For textbooks, we have textbookrevolution.org. The site can be a bit annoying to navigate – broken links scattered through the navigation become frustrating quickly. On the bright side though, textbookrevolution has over 1000 free textbooks available on a variety of subjects. There’s also en.wikibooks.org, an open source/open collection of informational books that utilizes the familiar wiki structure to crowdsource the content.
Finally, if you’re looking for a beach read to throw on your kindle, there’s publicbookshelf.com. Public Bookshelf has a community built around romance novels, and as such some of their top hits include Sense and Sensibility, Princess Zara, and a fictional biography of Jane Austen.
The full list at justenglish has 103 entries separated into even more categories, like foreign language novels, poetry, and even illustrated children’s books.
80% of preschool and after-school programs serving low-income populations have no age-appropriate books for their children (Source). These same children often go without age-appropriate books available at home as well. This can set them up at a disadvantage from their very first moments in the education system.
Dolly Parton is out to change that. Imagination Library is her project, founded in 1996. Families who sign up can receive one age-appropriate book each month, starting at age 5. Imagination Library serves families in America, Canada, the UK, and Australia.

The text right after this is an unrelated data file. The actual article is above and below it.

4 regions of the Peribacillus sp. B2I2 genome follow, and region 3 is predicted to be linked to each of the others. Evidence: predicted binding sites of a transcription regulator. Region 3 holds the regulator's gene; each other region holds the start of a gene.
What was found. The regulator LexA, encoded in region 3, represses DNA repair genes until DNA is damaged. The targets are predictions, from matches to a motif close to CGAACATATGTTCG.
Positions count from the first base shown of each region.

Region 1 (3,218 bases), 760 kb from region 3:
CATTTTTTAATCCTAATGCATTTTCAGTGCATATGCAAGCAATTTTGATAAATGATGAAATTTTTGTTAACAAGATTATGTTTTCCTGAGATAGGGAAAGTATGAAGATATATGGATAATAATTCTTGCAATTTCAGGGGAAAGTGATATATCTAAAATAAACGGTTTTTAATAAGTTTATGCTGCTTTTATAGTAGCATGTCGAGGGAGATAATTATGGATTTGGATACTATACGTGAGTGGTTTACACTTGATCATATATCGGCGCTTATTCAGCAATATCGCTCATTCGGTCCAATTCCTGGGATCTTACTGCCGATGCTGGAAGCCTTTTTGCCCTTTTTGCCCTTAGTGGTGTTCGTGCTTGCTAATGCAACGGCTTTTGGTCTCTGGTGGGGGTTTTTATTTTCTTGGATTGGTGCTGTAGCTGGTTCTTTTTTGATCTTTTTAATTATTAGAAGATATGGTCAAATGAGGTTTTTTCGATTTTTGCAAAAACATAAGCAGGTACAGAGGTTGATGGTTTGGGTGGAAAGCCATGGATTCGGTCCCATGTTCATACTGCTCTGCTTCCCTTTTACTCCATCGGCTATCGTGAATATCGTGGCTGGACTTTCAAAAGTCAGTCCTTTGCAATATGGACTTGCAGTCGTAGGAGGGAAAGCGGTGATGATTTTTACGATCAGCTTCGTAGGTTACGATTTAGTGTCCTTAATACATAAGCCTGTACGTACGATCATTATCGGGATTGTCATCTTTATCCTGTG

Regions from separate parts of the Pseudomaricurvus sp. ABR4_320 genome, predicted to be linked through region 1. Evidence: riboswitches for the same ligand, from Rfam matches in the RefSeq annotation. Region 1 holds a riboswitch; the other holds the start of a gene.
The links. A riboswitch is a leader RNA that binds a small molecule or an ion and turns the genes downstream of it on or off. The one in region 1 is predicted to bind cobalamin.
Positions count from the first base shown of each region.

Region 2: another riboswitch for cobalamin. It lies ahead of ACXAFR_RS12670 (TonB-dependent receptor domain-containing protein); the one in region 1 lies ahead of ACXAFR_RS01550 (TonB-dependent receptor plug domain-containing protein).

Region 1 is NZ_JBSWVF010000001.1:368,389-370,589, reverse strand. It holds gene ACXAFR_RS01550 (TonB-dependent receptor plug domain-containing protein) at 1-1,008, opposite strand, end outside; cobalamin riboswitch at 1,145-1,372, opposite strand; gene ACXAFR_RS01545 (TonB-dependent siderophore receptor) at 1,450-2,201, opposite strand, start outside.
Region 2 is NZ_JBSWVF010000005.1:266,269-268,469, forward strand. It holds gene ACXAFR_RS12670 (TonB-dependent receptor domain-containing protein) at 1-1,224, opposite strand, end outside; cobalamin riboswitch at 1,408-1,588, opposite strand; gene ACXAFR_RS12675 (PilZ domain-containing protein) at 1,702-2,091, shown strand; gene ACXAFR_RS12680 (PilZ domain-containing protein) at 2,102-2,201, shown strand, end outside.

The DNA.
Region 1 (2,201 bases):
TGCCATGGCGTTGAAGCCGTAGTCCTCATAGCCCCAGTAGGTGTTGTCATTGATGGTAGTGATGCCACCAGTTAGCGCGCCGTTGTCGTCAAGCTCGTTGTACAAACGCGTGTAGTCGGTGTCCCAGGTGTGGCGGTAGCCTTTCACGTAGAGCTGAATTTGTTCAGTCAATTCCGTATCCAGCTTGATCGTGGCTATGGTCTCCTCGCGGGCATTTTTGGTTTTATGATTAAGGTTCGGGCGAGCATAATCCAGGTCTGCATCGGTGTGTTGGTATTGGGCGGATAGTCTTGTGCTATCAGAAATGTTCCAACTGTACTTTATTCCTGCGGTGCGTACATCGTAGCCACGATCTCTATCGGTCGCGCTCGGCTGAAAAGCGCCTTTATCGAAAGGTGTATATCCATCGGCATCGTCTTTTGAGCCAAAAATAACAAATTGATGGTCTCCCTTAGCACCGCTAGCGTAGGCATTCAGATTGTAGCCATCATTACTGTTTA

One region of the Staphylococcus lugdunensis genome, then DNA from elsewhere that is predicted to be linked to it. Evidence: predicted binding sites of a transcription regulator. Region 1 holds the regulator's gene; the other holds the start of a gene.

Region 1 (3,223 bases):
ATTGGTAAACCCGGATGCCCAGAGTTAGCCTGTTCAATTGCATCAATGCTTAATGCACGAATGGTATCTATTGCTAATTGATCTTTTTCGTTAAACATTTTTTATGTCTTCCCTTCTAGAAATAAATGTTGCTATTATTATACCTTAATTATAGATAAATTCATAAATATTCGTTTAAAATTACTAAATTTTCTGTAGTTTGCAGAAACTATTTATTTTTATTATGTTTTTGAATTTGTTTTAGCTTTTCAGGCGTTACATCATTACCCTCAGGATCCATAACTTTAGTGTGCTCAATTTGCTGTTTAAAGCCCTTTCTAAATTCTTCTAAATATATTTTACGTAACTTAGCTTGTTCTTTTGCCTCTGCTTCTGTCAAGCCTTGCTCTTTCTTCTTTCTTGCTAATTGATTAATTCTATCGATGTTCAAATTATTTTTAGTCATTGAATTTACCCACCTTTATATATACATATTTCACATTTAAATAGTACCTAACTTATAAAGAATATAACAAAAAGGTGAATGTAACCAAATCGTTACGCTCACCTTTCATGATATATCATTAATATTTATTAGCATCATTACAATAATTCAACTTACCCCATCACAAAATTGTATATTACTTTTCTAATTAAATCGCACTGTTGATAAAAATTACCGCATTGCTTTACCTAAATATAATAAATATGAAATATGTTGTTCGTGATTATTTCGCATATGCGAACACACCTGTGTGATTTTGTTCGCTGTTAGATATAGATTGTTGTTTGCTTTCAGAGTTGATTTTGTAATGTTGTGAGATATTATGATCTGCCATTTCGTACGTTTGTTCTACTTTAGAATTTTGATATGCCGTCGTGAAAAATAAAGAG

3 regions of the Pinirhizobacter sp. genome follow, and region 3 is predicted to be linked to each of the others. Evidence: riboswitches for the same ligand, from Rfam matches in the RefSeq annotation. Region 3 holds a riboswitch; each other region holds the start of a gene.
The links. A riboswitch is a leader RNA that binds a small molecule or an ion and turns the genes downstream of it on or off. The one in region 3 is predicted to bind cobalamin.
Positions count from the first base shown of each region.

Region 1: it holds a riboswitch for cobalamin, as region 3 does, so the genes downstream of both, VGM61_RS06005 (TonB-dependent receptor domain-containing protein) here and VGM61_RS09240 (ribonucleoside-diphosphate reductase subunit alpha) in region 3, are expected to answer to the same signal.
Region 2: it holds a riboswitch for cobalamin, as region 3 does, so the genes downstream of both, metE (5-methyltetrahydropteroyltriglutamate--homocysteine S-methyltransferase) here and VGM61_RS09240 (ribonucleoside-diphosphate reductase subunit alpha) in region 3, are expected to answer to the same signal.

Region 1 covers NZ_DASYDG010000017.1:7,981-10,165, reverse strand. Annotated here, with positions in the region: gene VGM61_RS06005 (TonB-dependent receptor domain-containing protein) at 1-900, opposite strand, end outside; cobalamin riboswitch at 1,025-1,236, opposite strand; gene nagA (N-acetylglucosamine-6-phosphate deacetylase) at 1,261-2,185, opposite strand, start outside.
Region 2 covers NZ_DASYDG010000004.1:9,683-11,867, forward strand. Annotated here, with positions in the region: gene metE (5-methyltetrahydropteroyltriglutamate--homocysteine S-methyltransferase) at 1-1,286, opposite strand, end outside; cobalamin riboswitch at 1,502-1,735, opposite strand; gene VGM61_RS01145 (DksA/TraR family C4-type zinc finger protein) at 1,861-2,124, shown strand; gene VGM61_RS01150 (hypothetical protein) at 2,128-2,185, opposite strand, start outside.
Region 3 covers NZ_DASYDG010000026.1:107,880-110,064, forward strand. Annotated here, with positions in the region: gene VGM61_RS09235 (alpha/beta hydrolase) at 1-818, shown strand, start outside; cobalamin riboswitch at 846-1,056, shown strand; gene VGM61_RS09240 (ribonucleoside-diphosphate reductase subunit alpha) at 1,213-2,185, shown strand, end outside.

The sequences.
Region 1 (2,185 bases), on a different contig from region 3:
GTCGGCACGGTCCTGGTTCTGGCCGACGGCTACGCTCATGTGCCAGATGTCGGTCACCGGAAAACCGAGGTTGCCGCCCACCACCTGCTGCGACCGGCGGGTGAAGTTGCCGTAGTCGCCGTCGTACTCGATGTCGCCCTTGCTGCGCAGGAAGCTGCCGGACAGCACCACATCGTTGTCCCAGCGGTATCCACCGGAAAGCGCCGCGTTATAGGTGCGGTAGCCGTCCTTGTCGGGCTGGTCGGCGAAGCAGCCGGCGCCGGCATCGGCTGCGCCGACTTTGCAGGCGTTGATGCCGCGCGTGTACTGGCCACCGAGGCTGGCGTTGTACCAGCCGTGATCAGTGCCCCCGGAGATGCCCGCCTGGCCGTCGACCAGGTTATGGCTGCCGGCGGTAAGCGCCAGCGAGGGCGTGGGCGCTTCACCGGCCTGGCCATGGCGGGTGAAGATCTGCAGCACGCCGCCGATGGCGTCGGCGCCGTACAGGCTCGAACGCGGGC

If you know a child that could use an opportunity like this, point their parents this way and pass on the #weekoffree love to those who need it most.
Folks who love the texture and weight of a book in your hands, the telling but not too telling artwork, are going to love this short film from Spike Jonze and handbag designer Olympia Le-Tan. The pair took 6 months to write the script, cut 3,000 pieces of felt to create this beautiful stop-motion film set in Paris’ legendary bookstore, Shakespeare and Company.
Spike Jonze: Mourir Auprès de Toi on Nowness.com
Want more? Have a look at the Making Of too.
Storytelling takes many different forms. One particularly interesting type is graphic novels, books that combine words with pictures to convey meaning.
Image via brainpickers.org
A group of 130 graphic artists teamed up to tackle some of the great works of literature—Moby Dick, Leaves of Grass, and Wuthering Heights, to name a few—to create what 190 different classic tales would look like if illustrated as a graphic novel. Russ Kick, editor and writer, has combined these illustrations into a Graphic Canon Trilogy. You can see more of his incredible images here. Which books would you like to see depicted?
Teresa Carpenter, via Biographile
In a recent post on Biographile, a site devoted to “Real People. Real Stories. Great Reading.,” they discussed whether writer’s block actually exists. New York Times bestselling author Teresa Carpenter strongly believes it does not.
“If you can’t sit still in your chair, you’re bored, not blocked,” she says. “If you are running a temperature of 103, you’re sick, not blocked.”
The idea here, then, is that “writer’s block” is nothing more than a term we use when we are having difficulty focusing on our work for a variety of reasons. What do you think? Does writer’s block actually exist?